Whether you're a diehard Eagles fan or a bandwagon fashionista or you just think cornerback Jalen Mills looks super-fly, now is an ideal time to experiment with dying your hair green. Ahead of the ultimate game day Sunday, the conversation-starter is sure to spark friendships with fans throughout the region.
Finding yourself a bit fearful of such a bold commitment? Rest assured, there are plenty of temporary options for transforming strands of all colors into winning Eagles green.
We spoke with Jeffrey Moffett of Old City and Marlton's Moxie Blue Salon about the best one-day and semipermanent methods — all of which are highly recommended over the classic Kool-Aid DIY technique.
"Kool-Aid is effective, but you can't get it out," says Moffett. "The color molecule in Kool-Aid is different than the color molecule in hair dye."
For those who aren't afraid of long-term colored locks — and who don't want to spend a lot of green to go green — Kool-Aid could be an option, but for everyone else, there are plenty of other easy ways to go green.
One of the easiest no-commitment ways to add a pop of color to your mane is to use hair chalk. Just like on a blackboard, the chalk is simply applied by drawing on the strands you want to dye.
"If you want to envision what it will look like, think about taking a green marker and drawing on construction paper that's the color of your hair," says Moffett. "So if you have brown hair, you'll see a green tint, and if you have blond hair, you'll get a bold green."
For those with dark hair, Moffett recommends experimenting with layering, using white chalk as the base and then adding green chalk on top.
Finishing with hair spray will help seal the color, after which you'll need to refrain from brushing or running your hands through your hair.
Colored spray often evokes memories of Halloween and other costume-oriented occasions. But when your city makes it to the Super Bowl, dressing up is never a bad idea, and with a spray, you can easily achieve the vibrant, rich color that makes a costume stand out. The downside to temporary sprays is that they often quickly turn soft strands into bristles as stiff as the Eagles' defense.
"Make sure your hair is dry," advises Moffett. "If it's sprayed on wet hair, you'll end up with stiffer hair."
Moffett also suggests waiting a full day or two after washing your hair before applying the spray. "You want a little grit so that the spray holds on to your hair better," he says.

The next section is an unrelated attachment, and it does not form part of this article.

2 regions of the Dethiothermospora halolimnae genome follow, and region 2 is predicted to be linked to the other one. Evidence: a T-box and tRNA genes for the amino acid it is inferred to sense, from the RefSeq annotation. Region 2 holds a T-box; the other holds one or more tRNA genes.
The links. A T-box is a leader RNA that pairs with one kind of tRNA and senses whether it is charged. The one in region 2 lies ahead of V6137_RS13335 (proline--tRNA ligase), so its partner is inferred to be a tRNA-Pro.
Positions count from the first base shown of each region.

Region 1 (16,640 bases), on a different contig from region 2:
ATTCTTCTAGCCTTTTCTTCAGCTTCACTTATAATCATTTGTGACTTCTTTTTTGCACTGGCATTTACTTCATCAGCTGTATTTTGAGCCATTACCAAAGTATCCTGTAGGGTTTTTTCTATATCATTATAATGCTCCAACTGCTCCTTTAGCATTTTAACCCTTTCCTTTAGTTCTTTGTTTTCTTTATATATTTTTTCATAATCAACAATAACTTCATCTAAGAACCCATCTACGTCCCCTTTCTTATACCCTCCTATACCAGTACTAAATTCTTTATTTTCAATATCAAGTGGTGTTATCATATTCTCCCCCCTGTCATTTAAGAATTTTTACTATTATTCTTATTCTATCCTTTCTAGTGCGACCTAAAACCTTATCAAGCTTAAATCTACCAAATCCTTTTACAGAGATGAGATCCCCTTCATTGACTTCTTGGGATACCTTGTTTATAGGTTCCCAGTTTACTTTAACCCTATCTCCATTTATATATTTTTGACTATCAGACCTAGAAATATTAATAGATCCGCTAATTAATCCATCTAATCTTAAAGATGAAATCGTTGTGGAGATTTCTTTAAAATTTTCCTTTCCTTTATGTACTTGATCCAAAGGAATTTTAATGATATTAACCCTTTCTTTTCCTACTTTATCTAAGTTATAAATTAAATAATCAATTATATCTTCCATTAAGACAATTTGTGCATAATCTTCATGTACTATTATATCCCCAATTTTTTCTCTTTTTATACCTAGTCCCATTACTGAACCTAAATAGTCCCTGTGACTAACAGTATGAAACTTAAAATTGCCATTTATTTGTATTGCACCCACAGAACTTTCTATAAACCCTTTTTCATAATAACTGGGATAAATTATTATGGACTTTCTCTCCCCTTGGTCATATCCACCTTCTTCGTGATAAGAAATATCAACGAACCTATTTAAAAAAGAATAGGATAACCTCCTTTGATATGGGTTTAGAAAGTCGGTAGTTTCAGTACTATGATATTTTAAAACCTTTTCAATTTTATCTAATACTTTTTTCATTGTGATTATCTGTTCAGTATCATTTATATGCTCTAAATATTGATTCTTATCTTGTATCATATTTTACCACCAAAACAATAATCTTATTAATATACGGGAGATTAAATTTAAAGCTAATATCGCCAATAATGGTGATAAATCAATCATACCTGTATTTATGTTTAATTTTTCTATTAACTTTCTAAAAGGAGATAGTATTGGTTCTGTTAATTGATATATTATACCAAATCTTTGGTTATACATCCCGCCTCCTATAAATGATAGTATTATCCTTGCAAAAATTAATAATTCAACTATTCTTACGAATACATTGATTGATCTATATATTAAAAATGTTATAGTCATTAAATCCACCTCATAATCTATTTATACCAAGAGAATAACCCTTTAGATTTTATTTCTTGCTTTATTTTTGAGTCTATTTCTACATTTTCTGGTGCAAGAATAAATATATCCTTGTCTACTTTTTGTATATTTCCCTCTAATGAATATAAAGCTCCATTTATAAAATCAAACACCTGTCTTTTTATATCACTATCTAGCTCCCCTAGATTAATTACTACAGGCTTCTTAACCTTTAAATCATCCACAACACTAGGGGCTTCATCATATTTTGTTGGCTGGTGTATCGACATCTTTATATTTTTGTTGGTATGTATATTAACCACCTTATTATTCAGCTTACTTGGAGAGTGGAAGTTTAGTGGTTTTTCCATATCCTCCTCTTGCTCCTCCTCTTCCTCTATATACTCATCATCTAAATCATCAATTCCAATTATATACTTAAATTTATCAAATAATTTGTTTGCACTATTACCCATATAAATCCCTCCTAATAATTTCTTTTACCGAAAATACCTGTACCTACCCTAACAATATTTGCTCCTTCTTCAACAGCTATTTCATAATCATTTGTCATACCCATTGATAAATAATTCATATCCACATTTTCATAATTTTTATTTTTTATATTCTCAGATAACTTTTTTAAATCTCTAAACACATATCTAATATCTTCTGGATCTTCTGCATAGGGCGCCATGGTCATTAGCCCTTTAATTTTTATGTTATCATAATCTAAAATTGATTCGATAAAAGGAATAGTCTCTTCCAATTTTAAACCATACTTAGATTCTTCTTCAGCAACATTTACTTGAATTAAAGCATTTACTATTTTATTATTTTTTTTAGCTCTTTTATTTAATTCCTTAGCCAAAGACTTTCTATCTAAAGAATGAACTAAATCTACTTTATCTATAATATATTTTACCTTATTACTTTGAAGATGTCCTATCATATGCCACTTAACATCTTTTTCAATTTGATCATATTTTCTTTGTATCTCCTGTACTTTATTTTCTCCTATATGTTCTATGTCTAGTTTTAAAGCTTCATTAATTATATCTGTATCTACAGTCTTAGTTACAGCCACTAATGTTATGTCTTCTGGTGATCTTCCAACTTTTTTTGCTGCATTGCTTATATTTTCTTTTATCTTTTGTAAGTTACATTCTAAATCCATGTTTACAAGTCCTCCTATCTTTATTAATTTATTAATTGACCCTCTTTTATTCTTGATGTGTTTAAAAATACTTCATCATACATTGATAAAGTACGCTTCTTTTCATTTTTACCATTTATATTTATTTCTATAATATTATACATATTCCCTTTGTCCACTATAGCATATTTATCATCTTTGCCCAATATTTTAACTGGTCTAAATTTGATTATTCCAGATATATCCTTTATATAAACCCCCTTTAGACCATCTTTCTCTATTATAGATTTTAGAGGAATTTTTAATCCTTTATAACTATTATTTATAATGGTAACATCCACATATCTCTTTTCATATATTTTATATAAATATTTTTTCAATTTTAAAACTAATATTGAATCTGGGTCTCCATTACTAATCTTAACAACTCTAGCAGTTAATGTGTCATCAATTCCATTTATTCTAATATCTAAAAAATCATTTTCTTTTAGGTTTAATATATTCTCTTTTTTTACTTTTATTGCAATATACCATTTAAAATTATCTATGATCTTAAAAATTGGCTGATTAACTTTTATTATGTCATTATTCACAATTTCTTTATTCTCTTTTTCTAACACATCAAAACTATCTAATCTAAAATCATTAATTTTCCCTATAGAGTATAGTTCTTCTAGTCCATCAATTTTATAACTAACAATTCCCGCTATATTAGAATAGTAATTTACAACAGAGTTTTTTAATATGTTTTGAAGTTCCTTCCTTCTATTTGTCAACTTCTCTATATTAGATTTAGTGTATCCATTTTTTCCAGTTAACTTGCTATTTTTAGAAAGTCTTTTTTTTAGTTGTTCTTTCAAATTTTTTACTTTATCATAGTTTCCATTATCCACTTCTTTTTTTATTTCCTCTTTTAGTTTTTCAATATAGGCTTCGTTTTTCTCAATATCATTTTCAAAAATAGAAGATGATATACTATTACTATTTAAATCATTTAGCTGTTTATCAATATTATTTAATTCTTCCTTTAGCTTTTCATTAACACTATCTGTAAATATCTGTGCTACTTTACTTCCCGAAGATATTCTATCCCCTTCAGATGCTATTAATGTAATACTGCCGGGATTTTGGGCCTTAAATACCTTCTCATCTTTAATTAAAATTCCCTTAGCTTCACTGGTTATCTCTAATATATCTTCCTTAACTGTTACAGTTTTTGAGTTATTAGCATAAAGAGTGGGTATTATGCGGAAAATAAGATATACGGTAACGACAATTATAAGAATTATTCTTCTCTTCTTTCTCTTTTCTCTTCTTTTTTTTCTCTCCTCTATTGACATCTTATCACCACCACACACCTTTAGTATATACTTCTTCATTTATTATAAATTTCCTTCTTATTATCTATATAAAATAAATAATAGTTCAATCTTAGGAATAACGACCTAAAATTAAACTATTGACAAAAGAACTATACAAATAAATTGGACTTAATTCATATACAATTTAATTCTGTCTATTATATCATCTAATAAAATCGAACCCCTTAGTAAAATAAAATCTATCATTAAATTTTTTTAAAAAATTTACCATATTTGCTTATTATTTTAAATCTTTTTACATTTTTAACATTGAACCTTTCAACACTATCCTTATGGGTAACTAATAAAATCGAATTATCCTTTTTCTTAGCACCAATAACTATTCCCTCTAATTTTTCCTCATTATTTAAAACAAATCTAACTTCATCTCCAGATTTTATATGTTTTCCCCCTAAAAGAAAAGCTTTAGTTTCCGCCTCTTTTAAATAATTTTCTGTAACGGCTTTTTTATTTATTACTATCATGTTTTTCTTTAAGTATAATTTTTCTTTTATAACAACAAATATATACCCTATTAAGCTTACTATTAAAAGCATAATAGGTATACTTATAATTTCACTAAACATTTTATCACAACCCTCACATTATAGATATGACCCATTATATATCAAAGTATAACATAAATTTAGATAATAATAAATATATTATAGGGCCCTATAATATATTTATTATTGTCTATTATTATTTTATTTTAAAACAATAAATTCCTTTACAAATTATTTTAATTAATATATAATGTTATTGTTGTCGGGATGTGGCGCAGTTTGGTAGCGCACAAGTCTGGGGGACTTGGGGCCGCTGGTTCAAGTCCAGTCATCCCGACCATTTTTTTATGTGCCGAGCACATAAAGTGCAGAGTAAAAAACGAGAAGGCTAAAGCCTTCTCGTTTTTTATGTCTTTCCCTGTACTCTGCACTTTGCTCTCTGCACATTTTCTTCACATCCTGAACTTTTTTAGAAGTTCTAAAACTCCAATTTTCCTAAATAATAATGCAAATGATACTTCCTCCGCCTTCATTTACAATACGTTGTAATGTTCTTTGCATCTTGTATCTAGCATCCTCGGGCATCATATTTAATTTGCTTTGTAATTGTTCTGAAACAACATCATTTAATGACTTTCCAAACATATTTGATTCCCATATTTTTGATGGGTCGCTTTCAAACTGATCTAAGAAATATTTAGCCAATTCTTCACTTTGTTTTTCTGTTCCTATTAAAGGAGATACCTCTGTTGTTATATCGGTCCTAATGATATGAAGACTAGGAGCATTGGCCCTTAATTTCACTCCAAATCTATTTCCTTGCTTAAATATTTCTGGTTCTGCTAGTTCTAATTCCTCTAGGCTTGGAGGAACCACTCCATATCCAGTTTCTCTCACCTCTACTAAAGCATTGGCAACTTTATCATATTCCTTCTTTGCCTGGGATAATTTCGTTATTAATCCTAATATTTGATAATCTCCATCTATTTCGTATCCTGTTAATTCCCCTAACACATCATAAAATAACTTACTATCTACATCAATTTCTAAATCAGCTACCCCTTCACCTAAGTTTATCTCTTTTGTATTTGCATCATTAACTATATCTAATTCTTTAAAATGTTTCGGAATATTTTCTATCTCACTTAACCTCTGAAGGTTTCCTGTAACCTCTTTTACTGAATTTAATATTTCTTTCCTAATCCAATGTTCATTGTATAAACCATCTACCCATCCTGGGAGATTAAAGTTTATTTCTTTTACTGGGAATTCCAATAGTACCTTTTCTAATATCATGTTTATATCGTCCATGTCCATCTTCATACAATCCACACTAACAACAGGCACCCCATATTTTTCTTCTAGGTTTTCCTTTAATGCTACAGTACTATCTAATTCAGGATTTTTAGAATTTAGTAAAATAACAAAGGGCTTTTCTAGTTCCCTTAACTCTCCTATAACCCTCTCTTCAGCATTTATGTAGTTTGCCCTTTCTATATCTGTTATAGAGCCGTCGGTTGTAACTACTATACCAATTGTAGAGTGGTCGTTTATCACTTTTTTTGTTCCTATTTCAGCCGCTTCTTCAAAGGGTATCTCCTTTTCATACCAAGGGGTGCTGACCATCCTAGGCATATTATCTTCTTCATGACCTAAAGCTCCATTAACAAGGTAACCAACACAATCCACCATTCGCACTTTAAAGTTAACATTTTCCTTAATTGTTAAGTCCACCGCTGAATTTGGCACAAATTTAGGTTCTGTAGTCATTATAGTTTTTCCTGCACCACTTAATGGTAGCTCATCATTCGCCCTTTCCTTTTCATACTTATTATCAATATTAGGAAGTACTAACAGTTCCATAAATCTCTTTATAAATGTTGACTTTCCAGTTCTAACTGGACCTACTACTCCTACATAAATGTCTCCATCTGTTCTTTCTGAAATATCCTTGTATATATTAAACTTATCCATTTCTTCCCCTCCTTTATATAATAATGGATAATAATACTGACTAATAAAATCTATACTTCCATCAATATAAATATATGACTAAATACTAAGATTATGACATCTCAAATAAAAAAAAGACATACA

Once you're ready to spray, be sure to wear old clothes, and hold the bottle six to 10 inches from your head to avoid clumps of color.
Gels work on the same coloring principle as sprays but require a different application.
"Gels are more true to color the lighter your hair is," Moffett says. "If you have dark hair, sprays will be more visual, but the gel will stay in a little bit better since it seals itself around the hair once it dries."
To apply, all you need is a wide-tooth comb to spread a small amount of gel through your hair, adding more gel as you go until the color appears as desired.
Green hair gels can be more challenging to find, but Amazon sells multiple brands for $10 or less.
If you're confident of an Eagles win and want to sport your green 'do for longer than a day, try a demi-permanent dye. Unlike permanent dyes, demi-permanent products will not remove the natural pigment from your hair. However, they do penetrate hair deeper than the above methods and enable strands to hold color for 20-28 shampooings.
For those with darker hair, Moffett says that an initial bleaching is required for vibrant results and that the process is a bit trickier, so you may want to seek out a stylist.
To avoid the slightly unpredictable color results inevitable with dying your own hair, opt for pre-dyed hair extensions. A variety of clip-in options are available online in all shades of green. Locally, Moxie Blue Salon offers several tape-in options at its Old City location.